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China's economy soars 9.7% amid overheating signs
2004-04-15 00:00

China's economy grew by 9.7 percent in the first quarter of 2004 compared with a year earlier, the government said, warning that companies are investing at too fast a pace.

Asia's second-largest economy was fueled by spending on new plant and equipment in the first three months, with investment in fixed assets rising by a breath-taking 43 percent, according to the National Bureau of Statistics.

The bureau said the consumer price index (CPI) rose 2.8 percent in the first quarter, compared with 0.5 percent in the same period last year. The food price increased 7.1 percent, adding 2.4 percentage points to the growth of CPI.

 "It's a kind of bubble," said Andy Xie, a China economist with Morgan Stanley in Hong Kong. "If the government doesn't do anything, the bubble becomes bigger."

 The first quarter economic growth figure compared with a 9.9 percent expansion in the fourth quarter of last year and 9.1 percent for all 2003.

 Zheng Jingping, the NBS spokesman, said the economy had kept the momentum of fast growth since early 2004 but acknowledged there were "problems."

 "The scale of investment in fixed assets is too large and growth is too fast," he told a news briefing in Beijing.

 In announcing the figures, Zheng cited growth of investment in fixed assets as presenting problems in economic development.

 "The blind and repeated investment in low-level construction projects in certain industries and selected areas is not being put under effective control," he said.

 Investment in real estate projects, an area of particular concern among policy makers, was up by a staggering 41.1 percent in the first quarter, according to the NBS figures.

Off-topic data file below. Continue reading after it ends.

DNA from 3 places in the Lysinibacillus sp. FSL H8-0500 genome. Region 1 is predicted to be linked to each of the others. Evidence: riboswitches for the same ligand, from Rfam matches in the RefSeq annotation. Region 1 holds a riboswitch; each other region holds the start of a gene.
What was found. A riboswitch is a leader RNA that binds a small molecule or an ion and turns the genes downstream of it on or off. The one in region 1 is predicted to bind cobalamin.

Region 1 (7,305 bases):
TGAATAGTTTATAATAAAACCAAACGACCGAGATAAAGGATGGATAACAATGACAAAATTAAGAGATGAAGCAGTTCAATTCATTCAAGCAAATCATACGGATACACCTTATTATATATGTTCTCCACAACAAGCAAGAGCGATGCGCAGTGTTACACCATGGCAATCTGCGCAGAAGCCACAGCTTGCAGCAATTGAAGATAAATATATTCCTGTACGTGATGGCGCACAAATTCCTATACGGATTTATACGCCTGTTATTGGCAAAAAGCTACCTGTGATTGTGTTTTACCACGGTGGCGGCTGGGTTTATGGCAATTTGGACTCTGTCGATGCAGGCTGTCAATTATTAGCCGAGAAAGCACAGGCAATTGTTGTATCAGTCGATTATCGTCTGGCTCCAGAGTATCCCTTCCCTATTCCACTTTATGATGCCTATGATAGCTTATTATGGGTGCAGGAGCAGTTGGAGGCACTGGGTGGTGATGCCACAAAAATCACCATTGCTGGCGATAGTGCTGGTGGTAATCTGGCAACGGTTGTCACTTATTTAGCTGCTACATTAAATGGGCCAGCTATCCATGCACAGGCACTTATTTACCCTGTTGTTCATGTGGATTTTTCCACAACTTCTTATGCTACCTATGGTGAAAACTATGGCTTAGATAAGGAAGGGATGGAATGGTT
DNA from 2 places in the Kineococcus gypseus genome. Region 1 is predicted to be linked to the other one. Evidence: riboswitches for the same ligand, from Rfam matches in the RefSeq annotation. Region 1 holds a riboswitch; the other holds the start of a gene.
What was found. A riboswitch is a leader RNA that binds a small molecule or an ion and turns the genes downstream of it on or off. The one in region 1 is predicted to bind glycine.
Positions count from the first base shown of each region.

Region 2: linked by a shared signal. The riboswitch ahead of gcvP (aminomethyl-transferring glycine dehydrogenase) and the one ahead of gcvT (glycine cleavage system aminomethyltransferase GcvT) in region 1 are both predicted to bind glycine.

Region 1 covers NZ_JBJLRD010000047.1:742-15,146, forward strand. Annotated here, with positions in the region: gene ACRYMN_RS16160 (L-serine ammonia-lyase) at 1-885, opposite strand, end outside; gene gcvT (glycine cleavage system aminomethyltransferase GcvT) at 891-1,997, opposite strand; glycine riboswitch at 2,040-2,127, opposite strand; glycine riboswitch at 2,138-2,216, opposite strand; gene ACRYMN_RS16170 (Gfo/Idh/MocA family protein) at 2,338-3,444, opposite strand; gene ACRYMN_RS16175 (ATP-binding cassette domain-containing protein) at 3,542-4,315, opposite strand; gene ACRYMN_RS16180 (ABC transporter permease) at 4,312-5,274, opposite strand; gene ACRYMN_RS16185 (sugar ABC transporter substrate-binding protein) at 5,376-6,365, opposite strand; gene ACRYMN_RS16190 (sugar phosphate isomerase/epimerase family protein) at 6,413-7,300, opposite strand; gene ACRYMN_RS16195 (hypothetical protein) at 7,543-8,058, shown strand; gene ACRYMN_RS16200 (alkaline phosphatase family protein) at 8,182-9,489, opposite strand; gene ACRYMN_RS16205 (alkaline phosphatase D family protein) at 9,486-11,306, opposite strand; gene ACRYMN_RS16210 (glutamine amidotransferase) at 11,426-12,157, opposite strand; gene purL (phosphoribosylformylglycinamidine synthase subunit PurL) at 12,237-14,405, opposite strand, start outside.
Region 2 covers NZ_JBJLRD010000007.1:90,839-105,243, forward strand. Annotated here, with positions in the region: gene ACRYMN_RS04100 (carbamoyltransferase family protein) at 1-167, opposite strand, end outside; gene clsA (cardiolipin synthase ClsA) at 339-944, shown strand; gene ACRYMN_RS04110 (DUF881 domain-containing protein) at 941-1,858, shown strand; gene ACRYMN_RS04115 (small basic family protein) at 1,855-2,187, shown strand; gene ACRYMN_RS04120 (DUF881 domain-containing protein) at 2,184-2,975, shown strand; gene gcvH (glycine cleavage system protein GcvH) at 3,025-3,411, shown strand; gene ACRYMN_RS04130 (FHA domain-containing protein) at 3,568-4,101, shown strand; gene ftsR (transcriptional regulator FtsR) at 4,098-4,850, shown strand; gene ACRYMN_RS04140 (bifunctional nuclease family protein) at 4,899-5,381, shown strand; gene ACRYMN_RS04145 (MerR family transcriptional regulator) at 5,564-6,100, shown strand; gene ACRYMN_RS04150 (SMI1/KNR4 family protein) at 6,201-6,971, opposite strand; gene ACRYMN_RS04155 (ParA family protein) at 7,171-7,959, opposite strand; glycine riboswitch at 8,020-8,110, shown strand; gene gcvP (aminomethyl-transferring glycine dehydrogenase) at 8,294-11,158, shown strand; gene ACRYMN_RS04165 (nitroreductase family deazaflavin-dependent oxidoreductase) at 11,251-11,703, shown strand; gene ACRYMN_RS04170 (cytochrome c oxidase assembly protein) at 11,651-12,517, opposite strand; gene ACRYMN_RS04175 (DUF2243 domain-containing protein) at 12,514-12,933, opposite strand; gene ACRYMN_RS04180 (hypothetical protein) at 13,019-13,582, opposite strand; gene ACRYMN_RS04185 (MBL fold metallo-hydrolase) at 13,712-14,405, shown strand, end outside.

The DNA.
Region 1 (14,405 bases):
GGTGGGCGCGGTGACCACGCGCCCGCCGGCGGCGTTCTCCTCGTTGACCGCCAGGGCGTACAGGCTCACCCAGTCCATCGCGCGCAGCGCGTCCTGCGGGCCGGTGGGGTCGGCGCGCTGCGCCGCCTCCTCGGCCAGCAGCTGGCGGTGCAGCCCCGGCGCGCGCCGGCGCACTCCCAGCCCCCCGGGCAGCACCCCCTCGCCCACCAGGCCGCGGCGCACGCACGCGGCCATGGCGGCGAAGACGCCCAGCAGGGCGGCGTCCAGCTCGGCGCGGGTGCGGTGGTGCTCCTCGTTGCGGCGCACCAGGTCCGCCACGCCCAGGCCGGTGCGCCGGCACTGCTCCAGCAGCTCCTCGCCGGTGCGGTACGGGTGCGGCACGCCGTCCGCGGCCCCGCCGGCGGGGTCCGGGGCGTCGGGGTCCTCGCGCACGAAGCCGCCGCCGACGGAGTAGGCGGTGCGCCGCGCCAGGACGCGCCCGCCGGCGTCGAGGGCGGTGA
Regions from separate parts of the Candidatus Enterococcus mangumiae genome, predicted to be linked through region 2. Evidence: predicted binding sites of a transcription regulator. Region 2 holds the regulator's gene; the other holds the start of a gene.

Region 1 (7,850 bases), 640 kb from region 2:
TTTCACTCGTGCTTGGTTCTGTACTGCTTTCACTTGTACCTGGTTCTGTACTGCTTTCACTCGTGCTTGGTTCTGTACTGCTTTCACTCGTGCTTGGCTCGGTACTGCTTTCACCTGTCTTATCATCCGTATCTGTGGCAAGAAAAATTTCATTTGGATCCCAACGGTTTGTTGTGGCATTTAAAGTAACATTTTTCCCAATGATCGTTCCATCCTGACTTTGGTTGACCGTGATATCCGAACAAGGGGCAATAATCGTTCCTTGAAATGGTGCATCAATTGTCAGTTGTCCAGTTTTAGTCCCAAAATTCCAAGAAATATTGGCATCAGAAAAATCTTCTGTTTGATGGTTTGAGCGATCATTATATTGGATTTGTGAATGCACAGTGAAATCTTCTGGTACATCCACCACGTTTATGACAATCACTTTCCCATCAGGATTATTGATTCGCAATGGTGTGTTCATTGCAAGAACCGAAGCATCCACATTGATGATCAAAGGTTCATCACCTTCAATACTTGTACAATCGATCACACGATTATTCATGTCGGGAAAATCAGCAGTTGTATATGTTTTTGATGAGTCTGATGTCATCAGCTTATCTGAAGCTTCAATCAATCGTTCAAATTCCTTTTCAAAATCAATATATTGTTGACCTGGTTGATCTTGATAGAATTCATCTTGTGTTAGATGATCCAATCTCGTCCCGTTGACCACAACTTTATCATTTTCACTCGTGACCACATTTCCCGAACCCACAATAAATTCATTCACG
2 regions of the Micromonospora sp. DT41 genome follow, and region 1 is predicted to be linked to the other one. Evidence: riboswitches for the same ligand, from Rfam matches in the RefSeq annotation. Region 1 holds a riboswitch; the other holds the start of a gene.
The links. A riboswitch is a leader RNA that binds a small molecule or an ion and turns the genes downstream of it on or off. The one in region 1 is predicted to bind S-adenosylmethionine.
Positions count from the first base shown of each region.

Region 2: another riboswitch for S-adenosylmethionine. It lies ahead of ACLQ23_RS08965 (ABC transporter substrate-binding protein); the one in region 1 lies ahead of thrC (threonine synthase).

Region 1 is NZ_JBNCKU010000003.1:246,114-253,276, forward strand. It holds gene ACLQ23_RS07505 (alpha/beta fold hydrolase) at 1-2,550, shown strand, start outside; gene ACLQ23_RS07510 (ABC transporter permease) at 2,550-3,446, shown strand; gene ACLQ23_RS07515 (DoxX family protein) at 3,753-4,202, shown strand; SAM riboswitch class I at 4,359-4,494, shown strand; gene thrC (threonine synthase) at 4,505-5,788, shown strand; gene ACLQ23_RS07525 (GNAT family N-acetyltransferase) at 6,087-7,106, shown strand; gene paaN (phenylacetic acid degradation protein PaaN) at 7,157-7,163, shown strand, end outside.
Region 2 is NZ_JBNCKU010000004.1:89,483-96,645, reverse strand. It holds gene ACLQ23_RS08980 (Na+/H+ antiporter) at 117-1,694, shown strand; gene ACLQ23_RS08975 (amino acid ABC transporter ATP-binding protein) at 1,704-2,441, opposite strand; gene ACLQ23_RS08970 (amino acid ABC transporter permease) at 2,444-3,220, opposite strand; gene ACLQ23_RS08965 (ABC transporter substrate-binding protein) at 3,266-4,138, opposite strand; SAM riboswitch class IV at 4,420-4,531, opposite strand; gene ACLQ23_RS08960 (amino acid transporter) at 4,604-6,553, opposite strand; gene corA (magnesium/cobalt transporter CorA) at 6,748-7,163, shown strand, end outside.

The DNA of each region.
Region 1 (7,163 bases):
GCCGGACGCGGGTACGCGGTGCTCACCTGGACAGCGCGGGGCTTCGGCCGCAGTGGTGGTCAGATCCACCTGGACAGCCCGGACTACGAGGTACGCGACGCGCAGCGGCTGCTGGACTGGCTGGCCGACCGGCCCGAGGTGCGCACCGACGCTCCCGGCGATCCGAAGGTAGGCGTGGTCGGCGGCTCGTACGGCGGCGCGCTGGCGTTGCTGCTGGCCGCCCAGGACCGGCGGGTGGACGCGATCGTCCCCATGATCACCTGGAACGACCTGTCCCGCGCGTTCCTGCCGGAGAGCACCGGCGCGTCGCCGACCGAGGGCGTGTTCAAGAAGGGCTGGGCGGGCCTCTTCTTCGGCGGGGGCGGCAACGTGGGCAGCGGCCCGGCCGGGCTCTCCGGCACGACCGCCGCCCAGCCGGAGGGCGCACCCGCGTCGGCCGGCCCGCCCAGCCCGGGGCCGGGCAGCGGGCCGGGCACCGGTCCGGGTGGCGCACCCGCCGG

"This leads to bottleneck restrictions in the supply of major raw materials, energy and transportation, and greater pressure for price rises," he said.

 China's gross retail sales were up 10.7 percent, or 9.2 percent when adjusted for inflation.

 The first quarter GDP figure was marginally above expectations and followed a slew of government statistics showing very brisk economic activity in the first three months.

 China's industrial output rose nearly 18 percent year-on-year in the first quarter, while imports surged 42 percent in the same period.

 The figures will likely be pivotal in determining economic policies in the months ahead.

 A vigorous ongoing debate is underway within the government and among independent economists about the health of China's growth, fueled by some breathtaking figures such as fixed-asset investment, suggesting too much money is flowing into the economy.

The International Monetary Fund joined the fray on Wednesday, saying in a report that the Chinese economy appears to be overheating and it was unclear whether authorities have it under control.

 "There are some signs of overheating," International Monetary Fund chief economist Raghuram Rajan said.

 "There is a tremendous amount of investment that is going on, credit has expanded tremendously and the Chinese authorities are trying to control this.

 "The jury is still out on whether they have brought it under control."

 Rajan said it was uncertain whether exchange rate flexibility would help to slow the economy, apparently referring to calls by some that China allow its currency to appreciate a little bit.

Chinese farmers' income rose an annualized 9.2 percent in the first quarter of the year after deducting price hikes. The farmers reaped 834 yuan (US$100.5) in per capita income in the three-month period. Over the same period the per capita income of urban residents rose 9.8 percent to 2,639 yuan (US$318), the spokesman said.

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